Anthony Rizzo Confident In Being Cup-less And Coming Out Of Slump

ESPN 1000 recently asked Anthony Rizzo and a few other players for the Chicago Cubs if they wore cups on the field for protection, perhaps in light of Steven Adams (Oklahoma City Thunder) getting “racked” by Draymond Green (Golden State Warriors) during their game on Monday night.

Rizzo said he doesn’t wear one.

“I don’t. It’s just not comfortable for me. I don’t think our infielders do.”

Anthony Rizzo’s first baseman position was pointed out by second baseman Ben Zobrist for the reason why he wouldn’t wear one, after quickly recovering from the shock, according to the write-up by ESPN.

“[Addison] Russell and Rizzo are willing to take that chance, much to the dismay of Zobrist, who was taken aback when he learned that his teammates to the left and right on the infield don’t wear cups.

“I’m surprised that neither of them do,” Zobrist said. “Rizzo? Whatever. You’re at first base, you have a big glove, OK. Addy [Russell] surprises me a little still.”

Alright.

All of this makes sense as the reason why some of the latest reporting on Anthony Rizzo has been about his recent “slump” in these games.

Anthony Rizzo at the bat against the Pittsburgh Pirates. August 1, 2012. [Image by Ben Grey via Flickr | CC BY-SA 2.0]

Sadly for this novice, much of them amount to paragraph-after-paragraph of “insider baseball” talk, which only seems to get worst.

The same ESPN source recently wrote about Anthony Rizzo’s “slump,” just after they wrote great things about the team, when they were getting good in their streak, before they lost 4-3 to the Cardinals last Monday, a day before he was asked about protecting “the goods.”

The question at this point is, why does the slump matter?

Sure, the averages, ratings, and all the math are there on the baseball cards and it’s obviously systematic at this point and, therefore, difficult to fight against with so many people caring about his lows against his highs.

A good guideline, however, is within Baseball Prospectus Wrigleyville‘s article which also explains how he was going through a “thing” and, much like the statement from the Cub’s manager, has a sense that he’s going to get out of whatever “thing-slump” he’s going through.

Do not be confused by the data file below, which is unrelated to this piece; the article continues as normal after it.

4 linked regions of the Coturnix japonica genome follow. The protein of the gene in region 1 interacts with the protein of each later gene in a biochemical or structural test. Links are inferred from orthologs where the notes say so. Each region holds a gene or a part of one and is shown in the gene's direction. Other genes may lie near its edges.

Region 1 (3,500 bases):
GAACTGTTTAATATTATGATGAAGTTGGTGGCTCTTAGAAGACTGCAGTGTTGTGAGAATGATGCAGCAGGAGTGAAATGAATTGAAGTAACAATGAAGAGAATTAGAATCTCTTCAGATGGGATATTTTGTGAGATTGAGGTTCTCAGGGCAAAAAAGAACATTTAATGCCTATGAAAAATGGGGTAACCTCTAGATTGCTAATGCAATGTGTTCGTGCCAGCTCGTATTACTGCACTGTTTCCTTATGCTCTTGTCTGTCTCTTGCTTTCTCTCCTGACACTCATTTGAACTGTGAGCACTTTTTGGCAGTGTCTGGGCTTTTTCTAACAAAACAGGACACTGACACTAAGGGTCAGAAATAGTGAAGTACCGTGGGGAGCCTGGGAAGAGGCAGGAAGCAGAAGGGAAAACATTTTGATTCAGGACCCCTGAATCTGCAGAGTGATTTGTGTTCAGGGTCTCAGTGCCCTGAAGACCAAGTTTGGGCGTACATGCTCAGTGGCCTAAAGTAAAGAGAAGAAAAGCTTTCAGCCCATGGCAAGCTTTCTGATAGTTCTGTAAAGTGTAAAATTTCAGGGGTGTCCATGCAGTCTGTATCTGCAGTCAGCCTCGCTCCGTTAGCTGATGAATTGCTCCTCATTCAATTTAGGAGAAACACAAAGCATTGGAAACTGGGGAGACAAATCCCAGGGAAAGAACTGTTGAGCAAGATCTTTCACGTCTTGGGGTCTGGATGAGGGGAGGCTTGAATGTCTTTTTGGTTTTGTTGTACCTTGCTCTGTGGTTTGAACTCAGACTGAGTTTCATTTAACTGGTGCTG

That he doesn’t wear a cup tends to show that he’s pretty much fearless about whatever bad stuff could happen, while some of his teammates are the complete opposite.

Madison Bumgarner
San Francisco Giants starting pitcher Madison Bumgarner reacts after issuing a walk to Chicago Cubs' Anthony Rizzo during the eighth inning of a baseball game, Sunday, May 22, 2016, in San Francisco. San Francisco won 1-0. [Image by Marcio Jose Sanchez | AP Photo]

And just to be sure, CSN Chicago focused on the first baseman’s charismatic character and fun personality, especially when he nonchalantly “sat down in a folding chair facing the table stacked with laptops and TV screens and joked with the Cubs staffers who coordinate the video/advance-scouting systems.”

Madison Bumgarner’s Homer Forces Me To Learn About Baseball

From these articles, one can gather a sense of what his approach is to his professional career, when he’s balancing between willingly staying involved and in-the-moment, versus just riding out a good thing.

“Early on (in a career), you get a couple hits off (guys like that) and you’re all excited. Well, the next day you’re facing Jon Lester, so you got to re-amp. It’s not easy to do, but if you just stay at that one level, you’ll be all right.”

And on this “slump” thing everyone seems to be going on about, Chicago Cubs have apparently been riding high and so there’s room for some lulls.

As a matter of fact, they’ve recently made a bit of a comeback in a short amount of time, with Anthony Rizzo’s help, judging from a write-up in the Chicago Sun Times from a reporter who’s really anticipating more hot streaks.

“A leadoff double for Dexter Fowler. A run-scoring base hit by Kris Bryant. A single from Anthony Rizzo. A pair of walks for Ben Zobrist and Jorge Soler. Back-to-back two-out, two-run doubles by David Ross and pitcher Jason Hammel.”

Yeah, and that’s not nothing!

So no one is breathing down Anthony Rizzo’s neck about these issues the Cubs appear to be having, and especially since he’s confident enough to go cup-less, he’s confident enough to know that slump isn’t going to last for long.

[Image by Arturo Pardavila III via Flickr | CC BY 2.0]